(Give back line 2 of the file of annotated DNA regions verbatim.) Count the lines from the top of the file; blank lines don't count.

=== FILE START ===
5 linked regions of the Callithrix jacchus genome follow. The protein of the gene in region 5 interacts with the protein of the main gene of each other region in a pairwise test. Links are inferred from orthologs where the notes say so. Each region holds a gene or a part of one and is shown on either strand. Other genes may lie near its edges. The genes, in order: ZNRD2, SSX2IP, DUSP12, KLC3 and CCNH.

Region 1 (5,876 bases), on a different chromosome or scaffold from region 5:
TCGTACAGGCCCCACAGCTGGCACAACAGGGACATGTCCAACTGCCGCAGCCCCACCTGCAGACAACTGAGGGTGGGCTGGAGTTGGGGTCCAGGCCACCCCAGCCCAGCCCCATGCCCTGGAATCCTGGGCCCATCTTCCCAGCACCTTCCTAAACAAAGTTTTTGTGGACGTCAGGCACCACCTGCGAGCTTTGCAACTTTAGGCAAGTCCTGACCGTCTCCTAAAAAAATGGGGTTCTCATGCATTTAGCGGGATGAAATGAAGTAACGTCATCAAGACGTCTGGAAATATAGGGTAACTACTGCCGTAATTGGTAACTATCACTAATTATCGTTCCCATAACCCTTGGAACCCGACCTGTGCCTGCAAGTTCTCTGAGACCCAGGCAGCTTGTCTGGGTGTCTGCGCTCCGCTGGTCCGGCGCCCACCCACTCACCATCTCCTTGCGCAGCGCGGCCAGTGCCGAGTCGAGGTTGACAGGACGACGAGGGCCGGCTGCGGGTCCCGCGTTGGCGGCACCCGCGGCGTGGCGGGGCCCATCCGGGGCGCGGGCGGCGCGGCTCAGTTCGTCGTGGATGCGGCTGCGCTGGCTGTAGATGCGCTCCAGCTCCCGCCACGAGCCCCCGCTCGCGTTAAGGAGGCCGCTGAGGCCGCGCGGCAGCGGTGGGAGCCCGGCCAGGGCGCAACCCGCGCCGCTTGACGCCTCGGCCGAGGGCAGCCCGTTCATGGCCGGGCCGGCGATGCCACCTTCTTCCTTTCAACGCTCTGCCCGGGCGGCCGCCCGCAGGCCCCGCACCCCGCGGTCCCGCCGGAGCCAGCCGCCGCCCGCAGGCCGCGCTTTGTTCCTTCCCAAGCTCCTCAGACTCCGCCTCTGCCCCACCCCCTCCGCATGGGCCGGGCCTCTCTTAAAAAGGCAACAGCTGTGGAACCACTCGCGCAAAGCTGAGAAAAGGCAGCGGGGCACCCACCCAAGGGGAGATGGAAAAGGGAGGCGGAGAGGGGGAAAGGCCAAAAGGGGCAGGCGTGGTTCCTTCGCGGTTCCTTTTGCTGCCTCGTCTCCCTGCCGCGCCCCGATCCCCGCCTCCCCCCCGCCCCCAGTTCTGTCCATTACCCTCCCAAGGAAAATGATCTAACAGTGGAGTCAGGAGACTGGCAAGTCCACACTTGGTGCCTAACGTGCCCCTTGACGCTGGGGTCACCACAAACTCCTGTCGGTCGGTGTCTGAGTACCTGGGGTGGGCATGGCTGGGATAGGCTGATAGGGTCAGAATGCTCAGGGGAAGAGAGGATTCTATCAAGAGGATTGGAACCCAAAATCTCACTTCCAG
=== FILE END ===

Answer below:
Region 1 (5,876 bases), on a different chromosome or scaffold from region 5: